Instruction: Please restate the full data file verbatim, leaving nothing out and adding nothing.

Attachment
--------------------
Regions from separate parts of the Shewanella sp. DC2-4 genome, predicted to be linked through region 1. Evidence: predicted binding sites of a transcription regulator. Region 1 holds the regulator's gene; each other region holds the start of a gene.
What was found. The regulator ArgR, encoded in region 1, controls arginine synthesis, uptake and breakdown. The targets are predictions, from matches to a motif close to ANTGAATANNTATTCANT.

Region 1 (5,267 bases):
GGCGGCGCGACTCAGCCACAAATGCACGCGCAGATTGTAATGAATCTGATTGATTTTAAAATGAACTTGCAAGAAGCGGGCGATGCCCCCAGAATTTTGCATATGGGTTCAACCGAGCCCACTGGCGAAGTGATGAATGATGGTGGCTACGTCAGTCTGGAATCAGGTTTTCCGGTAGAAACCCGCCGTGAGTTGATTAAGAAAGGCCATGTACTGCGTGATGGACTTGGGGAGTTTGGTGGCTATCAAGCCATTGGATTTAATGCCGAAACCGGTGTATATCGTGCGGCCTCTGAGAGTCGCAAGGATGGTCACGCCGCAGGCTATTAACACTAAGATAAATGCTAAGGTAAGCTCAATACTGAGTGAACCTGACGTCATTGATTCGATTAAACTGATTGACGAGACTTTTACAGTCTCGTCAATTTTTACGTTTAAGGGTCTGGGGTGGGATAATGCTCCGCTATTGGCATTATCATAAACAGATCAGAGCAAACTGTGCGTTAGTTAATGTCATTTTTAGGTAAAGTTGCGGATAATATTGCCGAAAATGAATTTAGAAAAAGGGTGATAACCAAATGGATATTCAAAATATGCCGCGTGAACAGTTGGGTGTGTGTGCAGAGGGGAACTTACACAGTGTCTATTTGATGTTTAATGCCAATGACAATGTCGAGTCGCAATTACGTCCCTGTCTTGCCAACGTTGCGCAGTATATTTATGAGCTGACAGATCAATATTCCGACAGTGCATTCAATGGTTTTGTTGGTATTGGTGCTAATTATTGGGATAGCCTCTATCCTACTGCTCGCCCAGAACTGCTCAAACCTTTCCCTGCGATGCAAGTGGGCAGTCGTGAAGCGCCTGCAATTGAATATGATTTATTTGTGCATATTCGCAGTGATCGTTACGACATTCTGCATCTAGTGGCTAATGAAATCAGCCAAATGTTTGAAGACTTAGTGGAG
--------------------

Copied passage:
Regions from separate parts of the Shewanella sp. DC2-4 genome, predicted to be linked through region 1. Evidence: predicted binding sites of a transcription regulator. Region 1 holds the regulator's gene; each other region holds the start of a gene.
What was found. The regulator ArgR, encoded in region 1, controls arginine synthesis, uptake and breakdown. The targets are predictions, from matches to a motif close to ANTGAATANNTATTCANT.

Region 1 (5,267 bases):
GGCGGCGCGACTCAGCCACAAATGCACGCGCAGATTGTAATGAATCTGATTGATTTTAAAATGAACTTGCAAGAAGCGGGCGATGCCCCCAGAATTTTGCATATGGGTTCAACCGAGCCCACTGGCGAAGTGATGAATGATGGTGGCTACGTCAGTCTGGAATCAGGTTTTCCGGTAGAAACCCGCCGTGAGTTGATTAAGAAAGGCCATGTACTGCGTGATGGACTTGGGGAGTTTGGTGGCTATCAAGCCATTGGATTTAATGCCGAAACCGGTGTATATCGTGCGGCCTCTGAGAGTCGCAAGGATGGTCACGCCGCAGGCTATTAACACTAAGATAAATGCTAAGGTAAGCTCAATACTGAGTGAACCTGACGTCATTGATTCGATTAAACTGATTGACGAGACTTTTACAGTCTCGTCAATTTTTACGTTTAAGGGTCTGGGGTGGGATAATGCTCCGCTATTGGCATTATCATAAACAGATCAGAGCAAACTGTGCGTTAGTTAATGTCATTTTTAGGTAAAGTTGCGGATAATATTGCCGAAAATGAATTTAGAAAAAGGGTGATAACCAAATGGATATTCAAAATATGCCGCGTGAACAGTTGGGTGTGTGTGCAGAGGGGAACTTACACAGTGTCTATTTGATGTTTAATGCCAATGACAATGTCGAGTCGCAATTACGTCCCTGTCTTGCCAACGTTGCGCAGTATATTTATGAGCTGACAGATCAATATTCCGACAGTGCATTCAATGGTTTTGTTGGTATTGGTGCTAATTATTGGGATAGCCTCTATCCTACTGCTCGCCCAGAACTGCTCAAACCTTTCCCTGCGATGCAAGTGGGCAGTCGTGAAGCGCCTGCAATTGAATATGATTTATTTGTGCATATTCGCAGTGATCGTTACGACATTCTGCATCTAGTGGCTAATGAAATCAGCCAAATGTTTGAAGACTTAGTGGAG